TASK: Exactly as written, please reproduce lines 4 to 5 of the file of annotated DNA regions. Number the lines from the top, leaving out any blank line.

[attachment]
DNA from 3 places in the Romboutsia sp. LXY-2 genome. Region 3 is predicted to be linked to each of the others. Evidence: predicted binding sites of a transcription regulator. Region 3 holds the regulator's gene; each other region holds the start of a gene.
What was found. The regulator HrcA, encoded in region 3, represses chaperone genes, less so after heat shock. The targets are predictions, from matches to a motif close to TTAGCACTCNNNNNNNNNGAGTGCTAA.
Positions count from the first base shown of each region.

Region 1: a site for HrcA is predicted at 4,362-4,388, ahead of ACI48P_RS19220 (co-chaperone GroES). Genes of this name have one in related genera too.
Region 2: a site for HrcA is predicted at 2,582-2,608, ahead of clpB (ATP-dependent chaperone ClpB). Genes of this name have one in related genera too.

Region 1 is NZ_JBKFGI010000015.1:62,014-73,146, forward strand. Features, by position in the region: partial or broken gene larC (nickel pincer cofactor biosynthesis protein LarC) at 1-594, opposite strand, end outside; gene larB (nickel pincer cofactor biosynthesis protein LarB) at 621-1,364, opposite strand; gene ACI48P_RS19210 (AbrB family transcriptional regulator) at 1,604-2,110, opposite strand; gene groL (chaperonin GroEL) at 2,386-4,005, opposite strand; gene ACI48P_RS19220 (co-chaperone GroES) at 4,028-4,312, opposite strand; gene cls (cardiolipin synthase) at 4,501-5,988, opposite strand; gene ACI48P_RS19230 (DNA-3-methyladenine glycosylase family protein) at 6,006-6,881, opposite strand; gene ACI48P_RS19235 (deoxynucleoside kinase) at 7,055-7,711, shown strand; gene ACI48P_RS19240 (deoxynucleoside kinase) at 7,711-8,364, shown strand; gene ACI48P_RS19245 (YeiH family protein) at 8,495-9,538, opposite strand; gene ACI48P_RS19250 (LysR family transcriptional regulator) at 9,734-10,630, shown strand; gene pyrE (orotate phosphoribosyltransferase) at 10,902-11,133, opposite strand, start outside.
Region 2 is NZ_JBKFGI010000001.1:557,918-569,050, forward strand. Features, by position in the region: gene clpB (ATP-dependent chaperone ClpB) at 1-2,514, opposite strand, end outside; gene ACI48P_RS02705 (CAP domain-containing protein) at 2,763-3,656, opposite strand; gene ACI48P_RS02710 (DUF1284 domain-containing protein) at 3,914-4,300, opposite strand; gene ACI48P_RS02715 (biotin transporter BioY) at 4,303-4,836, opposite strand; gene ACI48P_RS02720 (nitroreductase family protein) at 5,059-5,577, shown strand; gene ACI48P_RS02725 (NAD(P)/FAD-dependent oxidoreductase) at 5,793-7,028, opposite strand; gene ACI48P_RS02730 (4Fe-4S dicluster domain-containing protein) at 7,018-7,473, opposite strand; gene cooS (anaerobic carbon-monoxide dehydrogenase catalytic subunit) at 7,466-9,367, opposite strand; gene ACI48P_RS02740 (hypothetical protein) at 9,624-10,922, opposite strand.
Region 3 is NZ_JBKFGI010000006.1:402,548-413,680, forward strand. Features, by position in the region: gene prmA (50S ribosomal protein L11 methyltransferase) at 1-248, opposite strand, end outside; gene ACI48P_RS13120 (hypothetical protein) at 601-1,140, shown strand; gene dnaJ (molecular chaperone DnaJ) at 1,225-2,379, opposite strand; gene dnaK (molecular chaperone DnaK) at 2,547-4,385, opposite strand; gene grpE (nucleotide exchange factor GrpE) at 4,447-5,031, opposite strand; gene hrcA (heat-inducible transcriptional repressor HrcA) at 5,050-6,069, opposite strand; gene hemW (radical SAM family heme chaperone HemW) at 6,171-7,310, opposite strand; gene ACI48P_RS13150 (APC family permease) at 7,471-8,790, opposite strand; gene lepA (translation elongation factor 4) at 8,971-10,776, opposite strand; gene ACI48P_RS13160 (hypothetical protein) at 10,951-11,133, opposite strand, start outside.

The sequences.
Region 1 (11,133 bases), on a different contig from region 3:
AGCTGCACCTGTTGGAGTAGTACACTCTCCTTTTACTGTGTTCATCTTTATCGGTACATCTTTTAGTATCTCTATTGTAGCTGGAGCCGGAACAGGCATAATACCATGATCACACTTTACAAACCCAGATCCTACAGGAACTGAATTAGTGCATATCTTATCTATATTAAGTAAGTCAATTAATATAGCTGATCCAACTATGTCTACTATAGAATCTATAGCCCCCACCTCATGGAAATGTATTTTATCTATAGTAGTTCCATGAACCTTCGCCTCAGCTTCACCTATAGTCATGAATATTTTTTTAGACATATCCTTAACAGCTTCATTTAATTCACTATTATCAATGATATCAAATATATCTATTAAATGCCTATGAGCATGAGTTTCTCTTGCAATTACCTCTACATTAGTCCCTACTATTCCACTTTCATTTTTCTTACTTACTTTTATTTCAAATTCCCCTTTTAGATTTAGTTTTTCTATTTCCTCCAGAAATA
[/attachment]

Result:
Region 1: a site for HrcA is predicted at 4,362-4,388, ahead of ACI48P_RS19220 (co-chaperone GroES). Genes of this name have one in related genera too.
Region 2: a site for HrcA is predicted at 2,582-2,608, ahead of clpB (ATP-dependent chaperone ClpB). Genes of this name have one in related genera too.